It is doubtful Chris Adams knew just how fortuitous his words from earlier this week would be in the regional semifinals at Clinton Saturday.
“I think the team that’s going to come out of our region is the team with the best pitching and the team that makes the fewest mistakes — maybe not the fewest errors, but the fewest mistakes,” the Hillsdale baseball coach said in an interview on Thursday.
For six innings Saturday, Ann Arbor Gabriel Richard made a few more mistakes and Hillsdale had a decided advantage in the pitching department.
The Hornets (23-10) built a 4-2 lead and needed just three more outs to advance to the regional finals to help alleviate some of the pain from a 2008 regional semifinals loss.
But two errors, a hit batter and three straight run-scoring hits for the Fighting Irish brought Gabriel Richard fans to their feet and sent the Hornets into an emotional tail-spin at the most inopportune time, ultimately sending them home on the wrong side of a 7-4 final score.
“It’s quite possible that we were the better team, and we told the kids that today just wasn’t our day. Unfortunately our mistakes came late and were tougher to overcome,” Adams said. “It’s a tough pill to swallow. The (seniors) are never going to play high school baseball again. I get to come back and coach next year — they don’t, they don’t get a second chance.”
After Hillsdale scored a pair of runs in the bottom of the sixth to break a 2-all tie, on bases-loaded walks to Brad Jenkins and Scott Lantis, Dillon Dirth returned to the mound one final time after allowing just four hits and two runs in the first six innings.
But right away, the Fighting Irish’s nine-hitter Justin Goike got on base thanks to an infield error, Dirth hit Dennis Ostrowski and a wild pitch advanced the runners to second and third.
Nonetheless, Adams stuck by his senior ace, who was 9-0 coming into the game.
“He got out of three (similar situations) in this game. Sometimes something bad has to happen for him to really knuckle down and start pitching,” Adams said. “He did a great job and I really can’t say enough about all of those seniors.”
This time Dirth was not so fortunate.
Nolan Breymaier knocked an RBI single and Conor Dishman drove a pitch to deep right field, where the Hornet fielder lost the ball in the sun and Dishman made it all the way to third base while two runners came home.
The Fighting Irish had their first lead, at 5-4, and Dirth allowed another run, before Lantis came in and allowed an unearned run on a Dirth error.
Lantis for one felt like the Hornets beat themselves.
“Absolutely. We had that game, and it wasn’t one thing or one play, it was a team effort and we couldn’t finish it out,” the senior said. “It’s one thing to flat out get beat by a better team, but I thought we were the better team today and we just couldn’t close it out — we were a couple of outs away there at the end. That’s why it hurts so bad.”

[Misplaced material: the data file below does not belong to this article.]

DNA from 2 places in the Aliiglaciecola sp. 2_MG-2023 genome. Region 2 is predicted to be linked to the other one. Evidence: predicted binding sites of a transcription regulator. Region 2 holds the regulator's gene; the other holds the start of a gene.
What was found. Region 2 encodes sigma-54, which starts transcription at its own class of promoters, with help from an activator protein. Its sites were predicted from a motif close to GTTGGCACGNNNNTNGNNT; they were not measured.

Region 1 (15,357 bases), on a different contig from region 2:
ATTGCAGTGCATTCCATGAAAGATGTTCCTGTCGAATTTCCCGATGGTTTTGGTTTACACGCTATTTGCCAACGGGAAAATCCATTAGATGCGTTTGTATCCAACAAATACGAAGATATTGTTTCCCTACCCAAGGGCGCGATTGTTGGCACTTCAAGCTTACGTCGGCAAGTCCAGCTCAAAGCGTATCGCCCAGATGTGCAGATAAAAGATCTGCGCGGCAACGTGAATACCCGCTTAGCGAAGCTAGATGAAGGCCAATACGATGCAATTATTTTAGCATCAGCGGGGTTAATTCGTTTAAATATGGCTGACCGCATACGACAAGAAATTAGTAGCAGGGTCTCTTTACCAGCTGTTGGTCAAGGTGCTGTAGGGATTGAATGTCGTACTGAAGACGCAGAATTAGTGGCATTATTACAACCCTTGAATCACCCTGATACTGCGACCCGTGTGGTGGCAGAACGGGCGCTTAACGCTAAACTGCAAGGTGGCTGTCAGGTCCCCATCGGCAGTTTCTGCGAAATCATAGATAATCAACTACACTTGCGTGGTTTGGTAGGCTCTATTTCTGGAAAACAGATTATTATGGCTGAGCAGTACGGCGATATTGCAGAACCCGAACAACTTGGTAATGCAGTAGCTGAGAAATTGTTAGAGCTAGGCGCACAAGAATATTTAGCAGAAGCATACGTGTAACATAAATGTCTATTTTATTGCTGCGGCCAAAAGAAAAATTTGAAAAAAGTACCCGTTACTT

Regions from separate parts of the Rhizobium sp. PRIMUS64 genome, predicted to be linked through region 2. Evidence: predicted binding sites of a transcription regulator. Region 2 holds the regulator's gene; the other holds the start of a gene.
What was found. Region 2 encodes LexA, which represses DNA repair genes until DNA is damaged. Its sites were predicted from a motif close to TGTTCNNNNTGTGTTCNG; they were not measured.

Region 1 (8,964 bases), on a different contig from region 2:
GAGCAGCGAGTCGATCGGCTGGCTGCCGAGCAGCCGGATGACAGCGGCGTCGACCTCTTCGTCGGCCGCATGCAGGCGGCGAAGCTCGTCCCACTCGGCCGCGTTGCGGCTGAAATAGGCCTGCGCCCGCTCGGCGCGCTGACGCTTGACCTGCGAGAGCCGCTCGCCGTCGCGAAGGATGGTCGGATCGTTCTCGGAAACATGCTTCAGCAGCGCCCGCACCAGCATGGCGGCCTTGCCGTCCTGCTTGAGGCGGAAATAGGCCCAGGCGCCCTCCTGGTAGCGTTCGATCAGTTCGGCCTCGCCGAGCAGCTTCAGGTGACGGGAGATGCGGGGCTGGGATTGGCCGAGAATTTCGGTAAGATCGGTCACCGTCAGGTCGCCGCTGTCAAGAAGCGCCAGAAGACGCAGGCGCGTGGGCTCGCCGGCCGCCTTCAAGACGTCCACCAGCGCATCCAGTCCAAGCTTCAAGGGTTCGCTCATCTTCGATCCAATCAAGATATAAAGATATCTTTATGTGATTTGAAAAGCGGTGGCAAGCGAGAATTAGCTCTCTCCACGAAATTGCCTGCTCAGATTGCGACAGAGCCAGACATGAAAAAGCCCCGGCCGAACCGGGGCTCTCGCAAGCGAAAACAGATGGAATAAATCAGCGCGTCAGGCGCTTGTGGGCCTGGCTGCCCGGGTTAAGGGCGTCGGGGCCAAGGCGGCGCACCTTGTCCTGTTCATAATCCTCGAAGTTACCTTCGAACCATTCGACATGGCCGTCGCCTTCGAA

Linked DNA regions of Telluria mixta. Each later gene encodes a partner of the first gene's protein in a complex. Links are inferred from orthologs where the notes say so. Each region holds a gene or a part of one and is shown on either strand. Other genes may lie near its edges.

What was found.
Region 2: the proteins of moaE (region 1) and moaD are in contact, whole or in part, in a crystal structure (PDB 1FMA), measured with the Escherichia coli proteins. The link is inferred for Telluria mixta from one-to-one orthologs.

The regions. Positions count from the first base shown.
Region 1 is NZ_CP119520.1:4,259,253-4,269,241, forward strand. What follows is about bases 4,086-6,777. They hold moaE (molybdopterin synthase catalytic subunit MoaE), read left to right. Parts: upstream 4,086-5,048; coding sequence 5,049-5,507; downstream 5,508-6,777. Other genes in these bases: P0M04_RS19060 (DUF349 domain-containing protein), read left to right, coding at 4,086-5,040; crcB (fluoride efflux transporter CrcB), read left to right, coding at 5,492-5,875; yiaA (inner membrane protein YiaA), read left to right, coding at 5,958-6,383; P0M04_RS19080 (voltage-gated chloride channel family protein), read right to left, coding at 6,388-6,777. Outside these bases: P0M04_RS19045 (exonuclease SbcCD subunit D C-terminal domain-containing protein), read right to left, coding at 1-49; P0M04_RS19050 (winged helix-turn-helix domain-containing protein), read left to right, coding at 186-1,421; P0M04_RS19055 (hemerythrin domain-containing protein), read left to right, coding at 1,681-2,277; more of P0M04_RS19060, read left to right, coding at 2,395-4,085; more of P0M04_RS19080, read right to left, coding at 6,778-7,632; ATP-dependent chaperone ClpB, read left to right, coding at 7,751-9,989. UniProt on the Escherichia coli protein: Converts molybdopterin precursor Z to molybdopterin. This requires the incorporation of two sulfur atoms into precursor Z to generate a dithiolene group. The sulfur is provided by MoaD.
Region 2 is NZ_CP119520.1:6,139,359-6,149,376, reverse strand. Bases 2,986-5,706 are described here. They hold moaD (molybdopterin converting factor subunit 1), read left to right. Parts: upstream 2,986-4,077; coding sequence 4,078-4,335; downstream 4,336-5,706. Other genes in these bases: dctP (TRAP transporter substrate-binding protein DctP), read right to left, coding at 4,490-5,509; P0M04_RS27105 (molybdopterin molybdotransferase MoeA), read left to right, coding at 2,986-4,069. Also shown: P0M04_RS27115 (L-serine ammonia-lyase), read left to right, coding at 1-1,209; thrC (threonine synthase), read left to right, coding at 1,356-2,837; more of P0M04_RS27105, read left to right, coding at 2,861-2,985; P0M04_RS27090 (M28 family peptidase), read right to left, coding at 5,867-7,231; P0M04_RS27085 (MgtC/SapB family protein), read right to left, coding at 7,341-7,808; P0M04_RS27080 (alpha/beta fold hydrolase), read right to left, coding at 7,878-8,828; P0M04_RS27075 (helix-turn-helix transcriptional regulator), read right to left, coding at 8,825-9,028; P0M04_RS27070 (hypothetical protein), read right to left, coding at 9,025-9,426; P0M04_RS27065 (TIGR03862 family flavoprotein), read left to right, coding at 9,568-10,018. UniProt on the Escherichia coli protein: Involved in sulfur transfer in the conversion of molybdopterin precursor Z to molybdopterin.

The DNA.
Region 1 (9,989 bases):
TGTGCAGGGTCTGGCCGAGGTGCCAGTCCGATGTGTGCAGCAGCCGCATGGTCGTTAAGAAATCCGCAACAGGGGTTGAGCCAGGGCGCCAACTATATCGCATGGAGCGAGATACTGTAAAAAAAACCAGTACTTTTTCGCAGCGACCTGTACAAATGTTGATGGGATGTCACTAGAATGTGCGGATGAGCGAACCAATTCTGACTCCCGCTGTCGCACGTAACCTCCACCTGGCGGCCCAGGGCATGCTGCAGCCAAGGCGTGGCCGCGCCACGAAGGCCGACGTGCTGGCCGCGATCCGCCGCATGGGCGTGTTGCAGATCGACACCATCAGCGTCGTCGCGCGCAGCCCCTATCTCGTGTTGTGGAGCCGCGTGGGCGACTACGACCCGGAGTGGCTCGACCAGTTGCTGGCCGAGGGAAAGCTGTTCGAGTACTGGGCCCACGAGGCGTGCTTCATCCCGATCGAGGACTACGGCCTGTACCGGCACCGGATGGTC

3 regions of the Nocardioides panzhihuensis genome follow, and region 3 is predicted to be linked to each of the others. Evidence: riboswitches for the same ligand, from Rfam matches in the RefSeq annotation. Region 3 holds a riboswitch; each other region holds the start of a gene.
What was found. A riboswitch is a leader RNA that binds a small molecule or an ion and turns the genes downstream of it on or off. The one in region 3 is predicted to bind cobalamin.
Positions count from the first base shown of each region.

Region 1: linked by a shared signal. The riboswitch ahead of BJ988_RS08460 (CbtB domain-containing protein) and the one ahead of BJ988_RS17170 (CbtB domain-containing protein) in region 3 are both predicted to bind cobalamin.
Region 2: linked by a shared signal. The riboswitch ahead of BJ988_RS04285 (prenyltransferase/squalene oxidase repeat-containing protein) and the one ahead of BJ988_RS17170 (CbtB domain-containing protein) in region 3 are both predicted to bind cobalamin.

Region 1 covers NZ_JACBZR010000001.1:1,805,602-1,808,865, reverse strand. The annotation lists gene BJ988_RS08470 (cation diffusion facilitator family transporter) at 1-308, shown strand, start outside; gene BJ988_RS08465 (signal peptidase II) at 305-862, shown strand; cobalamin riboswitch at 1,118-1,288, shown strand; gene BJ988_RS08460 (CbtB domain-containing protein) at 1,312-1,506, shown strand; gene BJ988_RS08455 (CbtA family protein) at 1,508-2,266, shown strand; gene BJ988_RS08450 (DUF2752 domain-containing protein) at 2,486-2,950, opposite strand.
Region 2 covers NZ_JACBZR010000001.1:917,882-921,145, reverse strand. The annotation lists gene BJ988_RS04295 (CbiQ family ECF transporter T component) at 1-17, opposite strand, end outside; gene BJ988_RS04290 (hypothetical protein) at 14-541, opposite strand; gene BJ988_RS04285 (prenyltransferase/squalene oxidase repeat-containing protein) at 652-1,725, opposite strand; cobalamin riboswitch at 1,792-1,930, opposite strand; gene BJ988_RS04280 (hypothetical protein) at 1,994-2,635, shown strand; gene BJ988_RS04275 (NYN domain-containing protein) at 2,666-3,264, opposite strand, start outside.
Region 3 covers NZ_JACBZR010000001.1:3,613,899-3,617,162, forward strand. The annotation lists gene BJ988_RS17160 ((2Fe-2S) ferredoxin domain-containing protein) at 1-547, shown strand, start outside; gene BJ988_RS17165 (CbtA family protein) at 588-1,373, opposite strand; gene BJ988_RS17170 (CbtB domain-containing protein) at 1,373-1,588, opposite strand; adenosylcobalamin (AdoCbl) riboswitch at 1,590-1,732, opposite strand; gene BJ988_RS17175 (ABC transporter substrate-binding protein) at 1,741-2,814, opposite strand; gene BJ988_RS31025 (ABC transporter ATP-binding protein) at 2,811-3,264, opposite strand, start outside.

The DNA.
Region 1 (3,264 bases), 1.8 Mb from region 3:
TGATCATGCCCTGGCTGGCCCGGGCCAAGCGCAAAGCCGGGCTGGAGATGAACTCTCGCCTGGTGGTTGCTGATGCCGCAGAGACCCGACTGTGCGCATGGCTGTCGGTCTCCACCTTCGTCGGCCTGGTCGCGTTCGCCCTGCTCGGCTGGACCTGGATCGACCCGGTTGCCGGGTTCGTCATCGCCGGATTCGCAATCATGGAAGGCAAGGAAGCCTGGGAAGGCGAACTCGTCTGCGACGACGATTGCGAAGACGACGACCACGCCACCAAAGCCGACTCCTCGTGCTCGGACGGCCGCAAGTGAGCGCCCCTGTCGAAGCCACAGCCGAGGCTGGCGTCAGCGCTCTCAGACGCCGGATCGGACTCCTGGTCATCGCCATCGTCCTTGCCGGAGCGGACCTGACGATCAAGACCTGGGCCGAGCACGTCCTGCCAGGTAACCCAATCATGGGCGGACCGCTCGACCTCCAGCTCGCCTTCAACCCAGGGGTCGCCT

Lantis added that baseball is a “crazy and interesting game…where one bad bounce can cost you” and the Hornets actually took advantage of such things on their state title run in 2007.
While Adams stuck with Dirth through the thick and thin, Gabriel Richard took a different approach.
They used three different pitchers, and starter Chris Ostrowski lasted just two innings before being yanked, after giving up two runs on three hits and two walks.
“Right when we were starting to get to their starter they pulled him and I think that was a great move,” Lantis said. “None of them really threw any off-speed stuff, just fastballs really. That’s why it’s kind of frustrating that we couldn’t put the ball into play more. “
The Hornets did put base runners on in every inning but the seventh, but their “small ball” approach to advance them and put runs on the board stalled out a few times.
Three attempted bunts to put runners in scoring position failed, and they weren’t able to capitalize on nine walks on the day.
“We just didn’t get the big hit today, bottom line….it is what it is,” Adams said.
The Hornets built an early 2-0 lead on RBIs from Charlie Vear and Mitchell Gabriele, on what turned out to be Gabriele’s final hit in a Hillsdale uniform.
Adams said losing the game hurts, but it’s losing guys like Gabriele and Lantis that is the biggest blow.
“You never replace your leaders, but you do find new leaders. You can’t truly replace them though because each kid is different in how they model things and how they lead and we’ve been blessed with two phenomenal leaders in Scott Lantis and Mitchell Gabriele,” he said.
With his Hornet career over, Lantis gave a post-game speech to the underclassmen about continuing the Hornet tradition and keeping their heads up.
“It’s truly just been an honor to be part of the Hornet family for four years. It’s just been amazing and I’m blessed to have all these memories with great people,” he said. “It’s kind of hard to accept it’s over, it’s a difficult thing, but take the life lessons from it and go forth and serve.”